If all acts of cognition had one and the same object only, everything would be apprehended by one act of cognition; and from this it would follow that there are no persons either deaf or blind!

Nor does, as a matter of fact, the eye apprehend mere Being only; for what it does apprehend is colour and the coloured thing, and those other qualities (viz. extension, &c.), which inhere in the thing together with colour. Nor does feeling do so; for it has for its objects things palpable. Nor have the ear and the other senses mere Being for their object; but they relate to what is distinguished by a special sound or taste or smell. Hence there is not any source of knowledge causing us to apprehend mere Being. If moreover the senses had for their object mere Being free from all difference, it would follow that Scripture which has the same object would (not be originative of knowledge but) perform the function of a mere anuvâda, i.e. it would merely make statements about something, the knowledge of which is already established by some other means. And further, according to your own doctrine, mere Being, i.e. Brahman, would hold the position of an object with regard to the instruments of knowledge; and thus there would cling to it all the imperfections indicated by yourself--non-intelligent nature, perishableness and so on.--From all this we conclude that perception has for its object only what is distinguished by difference manifesting itself in generic character and so on, which constitute the make or structure of a thing. (That the generic character of a thing is nothing else but its particular structure follows) from the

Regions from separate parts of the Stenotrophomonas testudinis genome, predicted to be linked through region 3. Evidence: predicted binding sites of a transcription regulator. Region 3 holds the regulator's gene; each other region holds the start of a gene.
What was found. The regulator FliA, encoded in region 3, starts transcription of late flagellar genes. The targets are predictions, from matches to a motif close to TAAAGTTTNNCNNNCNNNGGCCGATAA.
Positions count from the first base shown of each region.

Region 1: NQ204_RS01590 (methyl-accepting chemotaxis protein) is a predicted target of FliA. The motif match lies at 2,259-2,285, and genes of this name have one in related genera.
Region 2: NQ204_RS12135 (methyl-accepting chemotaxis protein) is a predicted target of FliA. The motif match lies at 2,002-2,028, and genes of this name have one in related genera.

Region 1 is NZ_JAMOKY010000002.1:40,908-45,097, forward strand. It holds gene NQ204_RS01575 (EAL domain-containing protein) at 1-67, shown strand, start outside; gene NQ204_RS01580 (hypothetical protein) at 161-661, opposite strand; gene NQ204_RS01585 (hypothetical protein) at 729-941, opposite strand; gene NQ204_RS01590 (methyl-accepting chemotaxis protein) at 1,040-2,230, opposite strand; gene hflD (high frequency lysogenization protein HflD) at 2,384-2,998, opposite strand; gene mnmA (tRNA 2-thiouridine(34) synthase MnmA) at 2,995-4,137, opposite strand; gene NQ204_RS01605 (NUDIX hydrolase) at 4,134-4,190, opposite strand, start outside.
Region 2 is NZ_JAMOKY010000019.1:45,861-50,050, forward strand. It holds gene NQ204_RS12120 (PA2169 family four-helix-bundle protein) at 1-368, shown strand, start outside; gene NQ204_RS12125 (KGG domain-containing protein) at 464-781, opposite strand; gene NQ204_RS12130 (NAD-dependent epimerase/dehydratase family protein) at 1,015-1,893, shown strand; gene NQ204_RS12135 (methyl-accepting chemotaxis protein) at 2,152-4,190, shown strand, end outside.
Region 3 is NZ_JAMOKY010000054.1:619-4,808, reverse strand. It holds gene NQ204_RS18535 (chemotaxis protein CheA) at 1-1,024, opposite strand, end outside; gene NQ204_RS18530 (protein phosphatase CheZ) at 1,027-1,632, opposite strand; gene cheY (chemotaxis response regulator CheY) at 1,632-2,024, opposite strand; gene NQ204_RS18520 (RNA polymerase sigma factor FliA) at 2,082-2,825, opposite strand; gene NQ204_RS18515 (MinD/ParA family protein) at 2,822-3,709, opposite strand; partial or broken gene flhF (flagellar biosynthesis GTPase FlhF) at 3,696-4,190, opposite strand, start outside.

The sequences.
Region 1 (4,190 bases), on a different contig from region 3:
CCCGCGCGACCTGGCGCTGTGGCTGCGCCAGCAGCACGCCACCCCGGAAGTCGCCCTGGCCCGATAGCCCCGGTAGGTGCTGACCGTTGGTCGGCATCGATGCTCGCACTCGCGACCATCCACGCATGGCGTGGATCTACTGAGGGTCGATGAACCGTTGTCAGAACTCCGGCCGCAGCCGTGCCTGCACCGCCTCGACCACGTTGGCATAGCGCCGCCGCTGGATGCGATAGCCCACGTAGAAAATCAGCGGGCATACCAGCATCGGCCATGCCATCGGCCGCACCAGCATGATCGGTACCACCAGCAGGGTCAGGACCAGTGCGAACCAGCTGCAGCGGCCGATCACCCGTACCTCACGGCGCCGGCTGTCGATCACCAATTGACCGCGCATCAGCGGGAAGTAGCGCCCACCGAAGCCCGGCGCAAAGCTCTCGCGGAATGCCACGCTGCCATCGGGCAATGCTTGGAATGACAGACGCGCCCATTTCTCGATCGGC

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fact that we do not perceive anything, different from structure, which could be claimed as constituting the object of the cognition that several individuals possess one and the same general form. And as our theory sufficiently accounts for the ordinary notions as to generic character, and as moreover even those who hold generic character to be something different from structure admit that there is such a thing as (common) structure, we adhere to the conclusion that generic character is nothing but structure. By 'structure' we understand special or distinctive form; and we acknowledge different forms of that kind according to the different classes of things. And as the current judgments as to things being different from one another can be explained on the basis of the apprehension of generic character, and as no additional entity is observed to exist, and as even those who maintain the existence of such an additional thing admit the existence of generic character, we further conclude that difference (bheda) is nothing but generic character (gâti).--But if this were so, the judgment as to difference would immediately follow from the judgment as to generic character, as soon as the latter is apprehended! Quite true, we reply. As a matter of fact the judgment of difference is immediately formulated on the basis of the judgment as to generic character. For 'the generic character' of a cow, e.g., means just the exclusion of everything else: as soon as that character is apprehended all thought and speech referring to other creatures belonging to the same wider genus (which includes buffaloes and so on also) come to an end. It is through the apprehension of difference only that the idea of non-difference comes to an end.